Kaliste (Austria), 1860 – Vienna (Austria), 1911
Composer

After completing initial studies in piano, Gustav Mahler was admitted to the Vienna State Conservatory, rated on entrance as a “born musician.” At the age of twenty, he composed his first major work, Das Klagende Lied, and launched his career as a conductor at Bad Hall, near Linz. As Kappelmeister for the Prague opera, he conducted performances of Beethoven’s ninth symphony in 1885, thereby securing his solid reputation as a musician. With the weight of personal troubles heavily upon him, Mahler spent the years between 1880 and 1888 writing the Lieder eines fahrenden Gesellen and his first symphony, which failed to captivate audiences at its 1889 premiere in Budapest.

Three years later, he accepted a position as principal conductor of the Hambourg opera, which he held for the next six years. During this period, from his retreat at Atersee near Salzburg, Mahler composed his second and third symphonies, as well as most of the Wunderhorn Lieder. With the help of Johannes Brahms, he was appointed director of the Vienna opera, and later mounted Tristan und Isolde (1903), Fidelio (1904), Don Giovanni (1905), and Le Nozze di Figaro (1906) with great success. But his true personal accomplishment came in 1901, with his marriage to Alma Schindler, and his befriending of Arnold Schoenberg, Alexander von Zemlinski, and secessionist painters Gustav Klimt and Karl Moll.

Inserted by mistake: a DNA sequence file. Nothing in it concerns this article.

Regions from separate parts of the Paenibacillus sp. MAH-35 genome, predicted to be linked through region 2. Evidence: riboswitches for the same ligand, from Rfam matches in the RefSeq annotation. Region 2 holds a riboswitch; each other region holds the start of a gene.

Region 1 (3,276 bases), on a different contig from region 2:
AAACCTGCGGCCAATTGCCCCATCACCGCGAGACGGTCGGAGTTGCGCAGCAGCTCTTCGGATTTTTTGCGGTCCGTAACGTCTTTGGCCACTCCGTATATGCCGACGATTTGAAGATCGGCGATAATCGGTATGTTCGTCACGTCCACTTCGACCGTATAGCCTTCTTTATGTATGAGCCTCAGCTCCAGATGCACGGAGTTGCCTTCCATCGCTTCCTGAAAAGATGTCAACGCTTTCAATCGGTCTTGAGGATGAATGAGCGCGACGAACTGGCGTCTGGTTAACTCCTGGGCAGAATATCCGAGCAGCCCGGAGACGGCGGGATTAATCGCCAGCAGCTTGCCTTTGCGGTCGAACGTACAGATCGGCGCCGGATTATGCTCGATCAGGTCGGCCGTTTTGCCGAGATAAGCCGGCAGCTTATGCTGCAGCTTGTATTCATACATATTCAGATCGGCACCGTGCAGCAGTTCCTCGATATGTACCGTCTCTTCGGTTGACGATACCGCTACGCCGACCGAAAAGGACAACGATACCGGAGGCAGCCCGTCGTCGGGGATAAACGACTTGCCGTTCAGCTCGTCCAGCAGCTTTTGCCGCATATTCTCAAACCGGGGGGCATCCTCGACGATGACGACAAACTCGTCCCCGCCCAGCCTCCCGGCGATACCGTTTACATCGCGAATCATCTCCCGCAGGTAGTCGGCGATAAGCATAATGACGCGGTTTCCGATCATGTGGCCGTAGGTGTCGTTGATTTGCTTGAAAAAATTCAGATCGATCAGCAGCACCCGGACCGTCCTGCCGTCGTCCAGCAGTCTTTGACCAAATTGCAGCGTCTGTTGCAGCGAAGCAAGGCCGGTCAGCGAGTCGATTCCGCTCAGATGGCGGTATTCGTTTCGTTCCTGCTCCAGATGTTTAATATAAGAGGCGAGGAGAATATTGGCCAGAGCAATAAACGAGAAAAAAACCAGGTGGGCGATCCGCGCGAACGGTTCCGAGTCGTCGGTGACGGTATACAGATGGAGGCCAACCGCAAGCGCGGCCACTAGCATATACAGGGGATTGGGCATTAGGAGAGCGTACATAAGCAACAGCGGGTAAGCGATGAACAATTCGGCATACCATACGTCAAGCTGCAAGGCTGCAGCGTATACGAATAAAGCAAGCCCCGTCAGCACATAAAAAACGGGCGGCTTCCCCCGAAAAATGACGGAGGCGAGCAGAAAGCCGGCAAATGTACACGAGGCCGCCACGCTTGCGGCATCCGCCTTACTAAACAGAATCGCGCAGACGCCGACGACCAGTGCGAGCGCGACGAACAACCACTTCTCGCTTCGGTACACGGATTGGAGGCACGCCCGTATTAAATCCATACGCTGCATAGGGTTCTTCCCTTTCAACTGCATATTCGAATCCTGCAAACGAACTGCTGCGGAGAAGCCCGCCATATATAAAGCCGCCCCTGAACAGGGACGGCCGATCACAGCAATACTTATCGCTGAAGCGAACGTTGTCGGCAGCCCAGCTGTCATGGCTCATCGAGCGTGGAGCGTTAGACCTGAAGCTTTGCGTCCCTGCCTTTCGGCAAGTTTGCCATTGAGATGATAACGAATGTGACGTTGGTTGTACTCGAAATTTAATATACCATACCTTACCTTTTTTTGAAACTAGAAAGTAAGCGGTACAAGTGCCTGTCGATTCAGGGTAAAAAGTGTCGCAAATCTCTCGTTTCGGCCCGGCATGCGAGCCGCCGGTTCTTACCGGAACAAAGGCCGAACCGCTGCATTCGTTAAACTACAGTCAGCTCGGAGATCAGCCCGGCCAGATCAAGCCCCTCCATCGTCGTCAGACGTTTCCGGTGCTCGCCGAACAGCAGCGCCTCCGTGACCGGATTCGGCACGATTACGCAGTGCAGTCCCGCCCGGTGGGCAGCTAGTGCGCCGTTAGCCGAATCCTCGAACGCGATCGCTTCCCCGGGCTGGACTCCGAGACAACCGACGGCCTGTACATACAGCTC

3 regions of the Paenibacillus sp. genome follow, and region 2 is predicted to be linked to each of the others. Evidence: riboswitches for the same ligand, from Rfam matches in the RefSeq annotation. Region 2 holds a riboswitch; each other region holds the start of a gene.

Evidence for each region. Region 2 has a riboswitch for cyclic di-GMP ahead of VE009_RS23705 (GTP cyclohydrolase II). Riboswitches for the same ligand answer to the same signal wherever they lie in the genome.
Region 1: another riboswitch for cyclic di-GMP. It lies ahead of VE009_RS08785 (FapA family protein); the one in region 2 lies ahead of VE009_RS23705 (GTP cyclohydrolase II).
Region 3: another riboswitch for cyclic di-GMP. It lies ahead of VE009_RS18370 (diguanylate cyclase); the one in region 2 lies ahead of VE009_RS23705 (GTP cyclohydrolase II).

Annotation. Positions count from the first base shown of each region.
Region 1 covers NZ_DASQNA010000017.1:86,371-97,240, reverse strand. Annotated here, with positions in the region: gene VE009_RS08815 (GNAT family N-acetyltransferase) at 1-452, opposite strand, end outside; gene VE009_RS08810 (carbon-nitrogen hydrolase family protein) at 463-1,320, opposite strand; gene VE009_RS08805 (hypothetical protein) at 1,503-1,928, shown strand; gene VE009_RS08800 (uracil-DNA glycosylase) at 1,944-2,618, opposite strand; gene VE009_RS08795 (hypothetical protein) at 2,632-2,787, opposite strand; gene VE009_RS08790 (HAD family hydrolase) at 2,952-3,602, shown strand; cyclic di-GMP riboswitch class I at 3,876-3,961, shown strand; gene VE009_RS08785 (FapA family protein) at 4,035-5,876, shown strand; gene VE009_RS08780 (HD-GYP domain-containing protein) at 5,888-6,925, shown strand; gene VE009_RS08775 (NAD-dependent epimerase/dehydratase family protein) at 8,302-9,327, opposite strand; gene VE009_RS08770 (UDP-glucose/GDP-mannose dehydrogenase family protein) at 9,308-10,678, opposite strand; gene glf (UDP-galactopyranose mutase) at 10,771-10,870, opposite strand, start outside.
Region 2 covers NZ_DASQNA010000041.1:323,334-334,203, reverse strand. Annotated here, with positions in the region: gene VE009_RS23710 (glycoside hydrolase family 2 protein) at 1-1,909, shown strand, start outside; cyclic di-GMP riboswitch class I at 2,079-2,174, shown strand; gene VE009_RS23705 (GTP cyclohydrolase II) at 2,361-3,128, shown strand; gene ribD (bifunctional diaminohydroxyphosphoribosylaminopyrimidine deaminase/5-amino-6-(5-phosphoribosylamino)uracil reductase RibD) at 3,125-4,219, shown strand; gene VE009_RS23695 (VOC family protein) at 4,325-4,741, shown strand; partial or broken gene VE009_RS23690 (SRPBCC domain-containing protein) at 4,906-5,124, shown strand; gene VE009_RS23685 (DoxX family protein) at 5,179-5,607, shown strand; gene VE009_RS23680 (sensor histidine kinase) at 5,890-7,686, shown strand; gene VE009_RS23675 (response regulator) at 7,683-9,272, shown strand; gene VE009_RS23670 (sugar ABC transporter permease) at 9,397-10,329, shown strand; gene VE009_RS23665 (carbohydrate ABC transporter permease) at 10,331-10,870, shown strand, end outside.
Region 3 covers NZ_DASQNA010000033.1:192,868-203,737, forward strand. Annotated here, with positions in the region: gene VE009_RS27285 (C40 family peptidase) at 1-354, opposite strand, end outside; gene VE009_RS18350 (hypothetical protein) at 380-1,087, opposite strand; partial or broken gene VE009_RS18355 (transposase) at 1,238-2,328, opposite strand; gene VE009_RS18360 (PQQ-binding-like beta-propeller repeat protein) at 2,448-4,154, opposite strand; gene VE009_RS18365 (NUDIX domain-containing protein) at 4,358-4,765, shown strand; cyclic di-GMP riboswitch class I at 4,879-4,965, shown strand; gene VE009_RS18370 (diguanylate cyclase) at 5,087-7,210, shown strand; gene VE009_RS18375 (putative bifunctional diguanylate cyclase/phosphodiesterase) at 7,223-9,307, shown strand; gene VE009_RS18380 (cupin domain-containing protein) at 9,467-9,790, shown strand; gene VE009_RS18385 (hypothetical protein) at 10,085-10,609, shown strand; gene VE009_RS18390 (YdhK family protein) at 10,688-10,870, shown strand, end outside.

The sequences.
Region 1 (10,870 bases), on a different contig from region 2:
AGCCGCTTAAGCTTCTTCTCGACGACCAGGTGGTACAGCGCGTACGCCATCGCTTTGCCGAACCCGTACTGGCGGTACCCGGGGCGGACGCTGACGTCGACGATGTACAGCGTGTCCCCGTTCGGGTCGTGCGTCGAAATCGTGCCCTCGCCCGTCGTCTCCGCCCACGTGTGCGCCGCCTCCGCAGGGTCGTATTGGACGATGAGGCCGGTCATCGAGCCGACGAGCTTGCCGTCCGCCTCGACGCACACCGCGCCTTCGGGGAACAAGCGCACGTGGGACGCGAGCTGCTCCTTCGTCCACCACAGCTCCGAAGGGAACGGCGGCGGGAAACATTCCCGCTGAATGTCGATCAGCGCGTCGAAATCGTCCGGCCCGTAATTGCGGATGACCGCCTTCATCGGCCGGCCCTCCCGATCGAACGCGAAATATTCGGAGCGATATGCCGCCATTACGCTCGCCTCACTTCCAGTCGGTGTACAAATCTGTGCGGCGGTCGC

Between 1901 and 1910, he composed his fourth, fifth, sixth, and seventh symphonies. This period of artistic fruition was, nonetheless, also one of great sadness, brought on by various racially-motivated attacks on his music, and the tragic death of his daughter in 1907. He left Vienna for the United States the same year, returning to Tyrol to work on Das Lied von der Erde, the ninth symphony, and fragments of the tenth. In all, Mahler remained in New York some two years. However, in the course of a tour, he was forced to abandon his second season with the city’s Philharmonic for health reasons. Knowing his days were numbered, Mahler returned to Europe, stopping first in Paris, and eventually reaching Vienna where he died at the age of 51 years.

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